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Stay in the Game

Friday, 29 Jun 2007 | 10:06 AM ET

There are three forces that keep people out of stocks, Cramer said tonight: boredom, bummers and brokers.

Boredom is a big problem. It can be hard to keep focus when poring over a company’s annual report, the 10k, or listening to a conference call. You won’t be biting your fingernails like it’s a Stephen King novel or sitting on the edge of your seat like you’re watching The Matrix.

But homework is imperative. Investors have to do at least one hour of research once a week for each stock they own, Cramer has always said. Failure to follow this simple rule is a recipe for disaster.



So how do you keep yourself alert and interested? What’s the cure for investing ennui?

Speculation.

Cramer thinks you have to trade these high-risk, high-reward stocks if you want to be a good investor. The possibility of making, or losing, a lot of money in a short period of time should keep you focused on your portfolio. The excitement of tracking your most speculative names will most likely carry over to the rest of your holdings.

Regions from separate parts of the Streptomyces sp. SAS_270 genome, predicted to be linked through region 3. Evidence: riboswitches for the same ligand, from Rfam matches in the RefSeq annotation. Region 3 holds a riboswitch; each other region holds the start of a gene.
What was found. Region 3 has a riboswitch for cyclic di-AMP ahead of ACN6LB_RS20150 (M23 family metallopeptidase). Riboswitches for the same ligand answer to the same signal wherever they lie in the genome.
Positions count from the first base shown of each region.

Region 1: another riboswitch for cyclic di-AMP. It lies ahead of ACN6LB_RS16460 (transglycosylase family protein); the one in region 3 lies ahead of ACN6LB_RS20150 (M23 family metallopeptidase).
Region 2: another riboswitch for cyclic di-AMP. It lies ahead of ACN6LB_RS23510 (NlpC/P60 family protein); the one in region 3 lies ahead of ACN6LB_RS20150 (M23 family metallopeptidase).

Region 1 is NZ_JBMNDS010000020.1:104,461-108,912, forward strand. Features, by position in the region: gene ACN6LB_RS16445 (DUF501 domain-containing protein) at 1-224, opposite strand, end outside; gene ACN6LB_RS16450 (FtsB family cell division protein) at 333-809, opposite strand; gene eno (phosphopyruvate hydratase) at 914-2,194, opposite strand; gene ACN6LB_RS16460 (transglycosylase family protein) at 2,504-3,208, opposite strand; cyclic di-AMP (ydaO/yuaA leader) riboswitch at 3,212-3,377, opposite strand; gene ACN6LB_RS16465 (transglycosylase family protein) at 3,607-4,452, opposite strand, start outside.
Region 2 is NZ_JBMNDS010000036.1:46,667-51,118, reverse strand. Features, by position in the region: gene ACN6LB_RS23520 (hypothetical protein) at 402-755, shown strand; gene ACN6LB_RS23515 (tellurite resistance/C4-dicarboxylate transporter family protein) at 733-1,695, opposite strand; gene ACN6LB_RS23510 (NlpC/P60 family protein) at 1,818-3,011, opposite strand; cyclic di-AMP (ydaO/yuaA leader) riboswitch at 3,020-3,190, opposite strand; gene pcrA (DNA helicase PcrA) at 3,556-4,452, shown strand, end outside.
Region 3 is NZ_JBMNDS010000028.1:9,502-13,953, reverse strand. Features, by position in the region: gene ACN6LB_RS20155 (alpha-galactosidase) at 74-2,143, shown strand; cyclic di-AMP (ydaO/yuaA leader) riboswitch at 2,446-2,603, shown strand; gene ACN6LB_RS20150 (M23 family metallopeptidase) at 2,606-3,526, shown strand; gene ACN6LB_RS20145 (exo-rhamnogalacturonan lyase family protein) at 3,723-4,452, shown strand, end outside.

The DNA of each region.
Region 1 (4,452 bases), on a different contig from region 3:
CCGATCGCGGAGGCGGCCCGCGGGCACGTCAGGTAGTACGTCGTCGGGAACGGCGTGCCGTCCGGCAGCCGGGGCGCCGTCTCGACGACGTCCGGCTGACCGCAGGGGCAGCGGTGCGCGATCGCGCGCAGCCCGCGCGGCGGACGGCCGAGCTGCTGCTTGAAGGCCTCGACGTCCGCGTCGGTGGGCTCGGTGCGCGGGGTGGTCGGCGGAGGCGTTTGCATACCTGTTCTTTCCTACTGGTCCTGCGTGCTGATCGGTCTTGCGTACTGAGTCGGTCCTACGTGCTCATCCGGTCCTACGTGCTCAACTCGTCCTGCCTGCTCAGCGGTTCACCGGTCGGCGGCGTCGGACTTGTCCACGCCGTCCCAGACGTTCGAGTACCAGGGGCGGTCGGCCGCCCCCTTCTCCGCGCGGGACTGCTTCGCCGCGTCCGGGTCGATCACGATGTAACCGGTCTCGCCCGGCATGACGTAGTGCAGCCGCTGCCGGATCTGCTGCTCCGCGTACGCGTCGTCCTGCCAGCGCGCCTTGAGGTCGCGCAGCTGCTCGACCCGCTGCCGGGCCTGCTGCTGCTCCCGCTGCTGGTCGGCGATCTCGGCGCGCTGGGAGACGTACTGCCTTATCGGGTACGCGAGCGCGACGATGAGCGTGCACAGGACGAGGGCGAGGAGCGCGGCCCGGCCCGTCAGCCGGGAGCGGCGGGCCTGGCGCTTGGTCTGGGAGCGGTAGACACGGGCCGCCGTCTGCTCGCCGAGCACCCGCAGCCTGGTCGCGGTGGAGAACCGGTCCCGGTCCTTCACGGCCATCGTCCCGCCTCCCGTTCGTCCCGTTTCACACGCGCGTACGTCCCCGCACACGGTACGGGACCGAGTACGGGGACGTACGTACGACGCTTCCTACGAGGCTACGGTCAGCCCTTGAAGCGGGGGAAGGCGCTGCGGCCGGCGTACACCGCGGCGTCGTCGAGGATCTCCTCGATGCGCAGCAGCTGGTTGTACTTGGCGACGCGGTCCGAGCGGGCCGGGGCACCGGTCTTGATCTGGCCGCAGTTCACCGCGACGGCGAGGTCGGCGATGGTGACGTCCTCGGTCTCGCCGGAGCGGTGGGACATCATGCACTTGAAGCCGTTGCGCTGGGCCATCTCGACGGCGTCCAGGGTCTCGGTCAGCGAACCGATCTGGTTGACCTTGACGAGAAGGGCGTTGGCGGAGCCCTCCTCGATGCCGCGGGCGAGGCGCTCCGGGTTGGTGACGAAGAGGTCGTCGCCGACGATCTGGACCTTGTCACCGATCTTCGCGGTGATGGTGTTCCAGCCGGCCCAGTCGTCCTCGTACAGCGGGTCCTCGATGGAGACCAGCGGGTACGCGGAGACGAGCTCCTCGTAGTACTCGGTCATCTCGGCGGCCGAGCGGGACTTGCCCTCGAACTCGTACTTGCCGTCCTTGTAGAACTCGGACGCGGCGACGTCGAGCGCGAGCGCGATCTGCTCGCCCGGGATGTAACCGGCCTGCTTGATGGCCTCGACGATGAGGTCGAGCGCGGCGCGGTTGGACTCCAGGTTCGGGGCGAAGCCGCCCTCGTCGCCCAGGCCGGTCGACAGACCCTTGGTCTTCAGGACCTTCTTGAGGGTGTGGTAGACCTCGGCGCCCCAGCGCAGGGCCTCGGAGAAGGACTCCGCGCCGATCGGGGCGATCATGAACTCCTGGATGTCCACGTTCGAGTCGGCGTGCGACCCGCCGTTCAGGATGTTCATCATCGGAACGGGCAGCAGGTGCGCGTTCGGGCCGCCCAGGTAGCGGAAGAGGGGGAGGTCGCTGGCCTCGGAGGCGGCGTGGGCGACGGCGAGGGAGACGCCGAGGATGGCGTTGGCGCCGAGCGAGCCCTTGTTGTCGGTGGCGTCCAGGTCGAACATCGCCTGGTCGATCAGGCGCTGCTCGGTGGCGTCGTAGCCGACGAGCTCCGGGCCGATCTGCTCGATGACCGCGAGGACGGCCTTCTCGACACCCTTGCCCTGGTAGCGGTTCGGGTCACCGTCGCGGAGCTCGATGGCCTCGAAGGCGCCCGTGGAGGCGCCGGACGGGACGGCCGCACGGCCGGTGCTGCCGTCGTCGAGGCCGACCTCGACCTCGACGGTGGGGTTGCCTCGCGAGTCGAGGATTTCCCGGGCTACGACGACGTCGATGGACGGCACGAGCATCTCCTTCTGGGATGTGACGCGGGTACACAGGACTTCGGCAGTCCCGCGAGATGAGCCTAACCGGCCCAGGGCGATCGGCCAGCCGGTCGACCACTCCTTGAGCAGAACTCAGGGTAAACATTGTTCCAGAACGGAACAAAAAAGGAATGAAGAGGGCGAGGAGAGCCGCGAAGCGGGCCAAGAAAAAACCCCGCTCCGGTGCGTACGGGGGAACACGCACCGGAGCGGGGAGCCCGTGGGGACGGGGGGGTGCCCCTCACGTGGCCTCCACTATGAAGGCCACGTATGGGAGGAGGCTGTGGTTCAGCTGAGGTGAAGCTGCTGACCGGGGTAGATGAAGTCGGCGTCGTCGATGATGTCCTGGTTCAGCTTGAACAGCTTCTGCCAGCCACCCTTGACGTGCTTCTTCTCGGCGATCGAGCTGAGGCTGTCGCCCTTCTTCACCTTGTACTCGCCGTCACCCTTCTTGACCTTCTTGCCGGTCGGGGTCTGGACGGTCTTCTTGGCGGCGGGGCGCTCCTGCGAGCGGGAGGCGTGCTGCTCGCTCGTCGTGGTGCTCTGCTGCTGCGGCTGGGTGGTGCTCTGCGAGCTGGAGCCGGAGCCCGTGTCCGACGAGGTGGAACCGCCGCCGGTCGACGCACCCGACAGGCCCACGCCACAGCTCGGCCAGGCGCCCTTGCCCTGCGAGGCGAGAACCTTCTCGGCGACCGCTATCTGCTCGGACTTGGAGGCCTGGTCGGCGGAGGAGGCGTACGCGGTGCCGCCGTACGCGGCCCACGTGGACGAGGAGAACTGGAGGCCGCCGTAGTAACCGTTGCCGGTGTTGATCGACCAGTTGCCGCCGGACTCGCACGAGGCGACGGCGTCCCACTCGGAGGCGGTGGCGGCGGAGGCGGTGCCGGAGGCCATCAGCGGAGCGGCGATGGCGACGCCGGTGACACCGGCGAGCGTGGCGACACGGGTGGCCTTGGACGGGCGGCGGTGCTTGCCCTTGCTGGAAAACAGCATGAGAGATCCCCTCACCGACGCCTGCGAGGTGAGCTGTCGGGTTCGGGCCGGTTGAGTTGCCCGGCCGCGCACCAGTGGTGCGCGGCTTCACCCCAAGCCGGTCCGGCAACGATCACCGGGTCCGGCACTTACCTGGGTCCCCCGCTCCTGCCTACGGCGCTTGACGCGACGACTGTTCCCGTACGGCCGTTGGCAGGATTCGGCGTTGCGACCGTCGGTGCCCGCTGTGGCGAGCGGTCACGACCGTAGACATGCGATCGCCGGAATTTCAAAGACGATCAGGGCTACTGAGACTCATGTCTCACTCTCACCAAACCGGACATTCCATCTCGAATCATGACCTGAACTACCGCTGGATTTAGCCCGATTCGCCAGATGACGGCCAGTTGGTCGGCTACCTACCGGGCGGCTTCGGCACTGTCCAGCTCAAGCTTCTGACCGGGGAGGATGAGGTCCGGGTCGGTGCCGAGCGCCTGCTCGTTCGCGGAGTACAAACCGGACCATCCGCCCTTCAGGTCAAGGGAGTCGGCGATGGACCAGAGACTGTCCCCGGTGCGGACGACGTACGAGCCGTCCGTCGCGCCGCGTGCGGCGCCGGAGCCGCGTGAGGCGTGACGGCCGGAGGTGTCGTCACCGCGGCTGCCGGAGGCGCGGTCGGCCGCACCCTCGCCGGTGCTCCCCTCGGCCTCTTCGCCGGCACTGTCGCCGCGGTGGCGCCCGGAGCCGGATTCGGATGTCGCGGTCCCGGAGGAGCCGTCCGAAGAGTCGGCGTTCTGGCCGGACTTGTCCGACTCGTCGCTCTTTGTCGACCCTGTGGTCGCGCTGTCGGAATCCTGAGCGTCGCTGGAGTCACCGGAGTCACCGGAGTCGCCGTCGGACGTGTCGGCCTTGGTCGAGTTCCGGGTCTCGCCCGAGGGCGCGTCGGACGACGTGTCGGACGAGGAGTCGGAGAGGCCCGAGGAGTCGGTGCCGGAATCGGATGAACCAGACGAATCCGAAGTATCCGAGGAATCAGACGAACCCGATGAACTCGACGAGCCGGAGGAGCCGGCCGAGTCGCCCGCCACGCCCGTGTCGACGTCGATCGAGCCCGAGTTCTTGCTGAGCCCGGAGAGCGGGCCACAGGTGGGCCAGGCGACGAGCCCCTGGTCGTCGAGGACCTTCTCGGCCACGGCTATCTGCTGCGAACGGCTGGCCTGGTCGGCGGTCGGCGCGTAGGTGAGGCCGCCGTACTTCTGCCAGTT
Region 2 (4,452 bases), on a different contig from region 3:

Think of it this way: If a nutritionist puts you on a diet with absolutely no cake or ice cream or other treats, your chances of success are slim. Sooner or later you’ll break down and head to Cold Stone Creamery for a “Cheesecake Fantasy.”

Investing is the same way. If you keep things fun, if you speculate from the beginning, then you’ll be able to stay interested, stay in the game and hopefully make some mad money.

Cramer's Rules
Mad Money host Jim Cramer tries to help you make some money



Two quick things to keep in mind if you do plan to speculate on stocks: NEVER put a dime of your retirement money into a spec stock. Speculation is for your discretionary portfolio, and that’s it. And even when you’re playing with your discretionary cash, NEVER put more than 20% of your money into a stock or group of stocks.

Bottom Line: The stock market’s a great way to try to make money, but you need to be able to fight off boredom if you’re going to be a successful investor. That means speculation.

Questions for Cramer? madmoney@cnbc.com

Questions, comments, suggestions for the Mad Money website? madcap@cnbc.com

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